I am Pam Masters and I am a collaborative family lawyer, which is to say that I am a settlement specialist. I guide couples and families on the difficult journey of divorce without court involvement. I do this in ways that protect children, preserves financial assets, and creates healthy co-parenting relationships.
I talk to my clients a lot about the importance of making good decisions. The decision to be made in a divorce or custody case are important ones, ones that should be made well.
Good thinking makes the future easier, while poor thinking makes it harder. Good thinking means better decisions. Better decisions allow for more free time, less stress, and more opportunity. Poor thinking, on the other hand, leads to decisions that consume time, reduce options, and increase our stress.
So what does it take to make sound decisions? Well, first, to make good decisions, one must have accurate and complete information. That is something that your divorce lawyer or coach can help you figure out what is complete information and how do I know it is accurate?
The information side of the equation is the easier part, I think. Here is the more challenging part:
“Good thinkers understand a simple truth: you can’t make good decisions without good thinking and good thinking requires time. If you want to think better, schedule time to think and hone your understanding of the problem.”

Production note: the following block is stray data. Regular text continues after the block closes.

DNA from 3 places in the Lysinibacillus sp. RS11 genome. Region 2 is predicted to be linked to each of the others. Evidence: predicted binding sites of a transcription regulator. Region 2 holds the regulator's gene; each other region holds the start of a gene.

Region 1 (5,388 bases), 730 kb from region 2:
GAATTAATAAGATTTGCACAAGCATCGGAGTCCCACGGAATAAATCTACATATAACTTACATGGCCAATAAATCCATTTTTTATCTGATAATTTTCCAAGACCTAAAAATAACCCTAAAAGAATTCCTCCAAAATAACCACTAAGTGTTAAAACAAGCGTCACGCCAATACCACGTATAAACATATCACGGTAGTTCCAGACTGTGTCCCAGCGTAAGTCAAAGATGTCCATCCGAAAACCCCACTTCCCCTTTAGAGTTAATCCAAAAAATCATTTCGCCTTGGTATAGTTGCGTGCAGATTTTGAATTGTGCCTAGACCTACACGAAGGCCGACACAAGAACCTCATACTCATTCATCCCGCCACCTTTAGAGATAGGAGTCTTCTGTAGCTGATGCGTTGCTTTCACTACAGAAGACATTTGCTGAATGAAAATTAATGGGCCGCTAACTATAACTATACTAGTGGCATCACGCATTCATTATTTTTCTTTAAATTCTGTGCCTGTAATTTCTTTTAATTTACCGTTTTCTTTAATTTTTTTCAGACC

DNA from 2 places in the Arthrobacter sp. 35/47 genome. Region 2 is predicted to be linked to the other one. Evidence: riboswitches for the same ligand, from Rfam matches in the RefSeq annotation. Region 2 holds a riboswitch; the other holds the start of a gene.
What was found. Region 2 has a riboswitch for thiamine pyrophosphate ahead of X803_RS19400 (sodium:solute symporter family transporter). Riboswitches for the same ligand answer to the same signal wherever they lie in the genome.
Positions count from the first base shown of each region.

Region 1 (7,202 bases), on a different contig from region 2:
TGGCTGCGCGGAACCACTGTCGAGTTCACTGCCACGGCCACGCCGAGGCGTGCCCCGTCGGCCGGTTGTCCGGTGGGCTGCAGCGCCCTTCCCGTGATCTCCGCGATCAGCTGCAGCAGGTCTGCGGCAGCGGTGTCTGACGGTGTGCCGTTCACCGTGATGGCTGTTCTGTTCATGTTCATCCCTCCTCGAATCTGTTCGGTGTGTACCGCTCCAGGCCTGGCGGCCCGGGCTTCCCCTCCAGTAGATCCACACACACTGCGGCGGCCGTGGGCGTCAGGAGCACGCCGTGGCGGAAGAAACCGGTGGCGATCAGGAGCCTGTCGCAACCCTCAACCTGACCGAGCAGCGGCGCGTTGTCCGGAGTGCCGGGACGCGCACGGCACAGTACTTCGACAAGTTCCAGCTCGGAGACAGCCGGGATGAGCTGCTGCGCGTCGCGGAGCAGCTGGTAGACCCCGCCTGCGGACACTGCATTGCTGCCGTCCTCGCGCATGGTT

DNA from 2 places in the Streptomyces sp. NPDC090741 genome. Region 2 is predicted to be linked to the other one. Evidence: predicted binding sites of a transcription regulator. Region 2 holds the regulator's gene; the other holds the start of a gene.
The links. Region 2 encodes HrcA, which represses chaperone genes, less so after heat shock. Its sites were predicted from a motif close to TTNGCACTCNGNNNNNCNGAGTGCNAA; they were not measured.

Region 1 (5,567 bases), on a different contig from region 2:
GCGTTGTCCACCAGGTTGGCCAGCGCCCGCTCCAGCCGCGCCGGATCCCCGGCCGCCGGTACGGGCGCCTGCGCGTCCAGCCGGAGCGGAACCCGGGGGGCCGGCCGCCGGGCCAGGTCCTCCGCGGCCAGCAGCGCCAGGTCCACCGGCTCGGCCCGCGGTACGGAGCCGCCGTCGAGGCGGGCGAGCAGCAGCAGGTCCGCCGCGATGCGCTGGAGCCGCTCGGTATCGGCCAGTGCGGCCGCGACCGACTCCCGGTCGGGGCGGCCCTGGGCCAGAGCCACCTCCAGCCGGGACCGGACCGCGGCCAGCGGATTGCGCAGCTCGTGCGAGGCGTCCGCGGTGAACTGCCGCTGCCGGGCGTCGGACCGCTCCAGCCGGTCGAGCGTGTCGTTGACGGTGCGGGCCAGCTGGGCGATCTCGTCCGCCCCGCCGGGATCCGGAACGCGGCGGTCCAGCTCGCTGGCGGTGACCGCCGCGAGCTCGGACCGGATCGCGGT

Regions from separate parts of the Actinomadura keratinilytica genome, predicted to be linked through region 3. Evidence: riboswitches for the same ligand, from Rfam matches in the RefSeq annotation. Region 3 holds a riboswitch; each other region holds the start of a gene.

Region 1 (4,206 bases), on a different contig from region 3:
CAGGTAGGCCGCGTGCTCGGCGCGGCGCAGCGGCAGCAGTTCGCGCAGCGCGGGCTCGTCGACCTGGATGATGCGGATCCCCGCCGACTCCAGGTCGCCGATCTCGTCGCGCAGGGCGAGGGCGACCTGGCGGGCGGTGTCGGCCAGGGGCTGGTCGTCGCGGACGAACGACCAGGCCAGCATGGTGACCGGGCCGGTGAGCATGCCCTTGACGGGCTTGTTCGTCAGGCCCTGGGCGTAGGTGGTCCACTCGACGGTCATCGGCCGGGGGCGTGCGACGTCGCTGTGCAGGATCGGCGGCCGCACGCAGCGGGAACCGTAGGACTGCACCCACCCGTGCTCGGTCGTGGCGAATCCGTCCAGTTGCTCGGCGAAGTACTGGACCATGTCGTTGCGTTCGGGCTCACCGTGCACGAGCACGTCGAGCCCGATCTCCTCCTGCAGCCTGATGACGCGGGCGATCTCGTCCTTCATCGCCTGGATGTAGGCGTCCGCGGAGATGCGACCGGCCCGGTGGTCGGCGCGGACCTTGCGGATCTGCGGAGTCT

I find for myself that my first thought is usually not my best thought. My first thought is usually someone else’s; it’s always what I’ve already heard about the subject, always the conventional wisdom. It’s only by concentrating, sticking to the question, being patient, letting all the parts of my mind come into play, that I arrive at an original idea or the idea that best suits me and my family. It does not matter how anyone else may have arranged their lives or their timesharing schedule or their finances—it only matters what arrangement works for you, your significant other, and your children.
Yes, I said your significant other—if a decision does not work for everyone, then it will work for no one—at least in the context of co-parenting.
By giving my brain a chance to make associations, draw connections, take me by surprise, I come up with more ideas. And often even that idea doesn’t turn out to be very good. I need time to think about it, too, to make mistakes and recognize them, to make false starts and correct them, to outlast my impulses, to defeat my desire to declare the job done and move on to the next thing.
One last thing that applies particularly to decisions around kids and divorce.
Your skill in decision-making is directly proportional to your quality of information acquisition. So, how good are you at making decisions? How good are you at acquiring information? I was mediating a case recently and every time I came into one of the rooms and started to speak, the Husband/Father interrupted me and told me why what I was saying was wrong. Knowing that we would get nowhere if this continued I explained to him that one of the advantages of mediation was an opportunity to hear what his Wife/Mother was going to want the judge to hear should we be unable to resolve the matter that day but that he was not going to have that benefit because he already knew everything and was right about all of it as well.
Good thinking is expensive but poor thinking costs a fortune.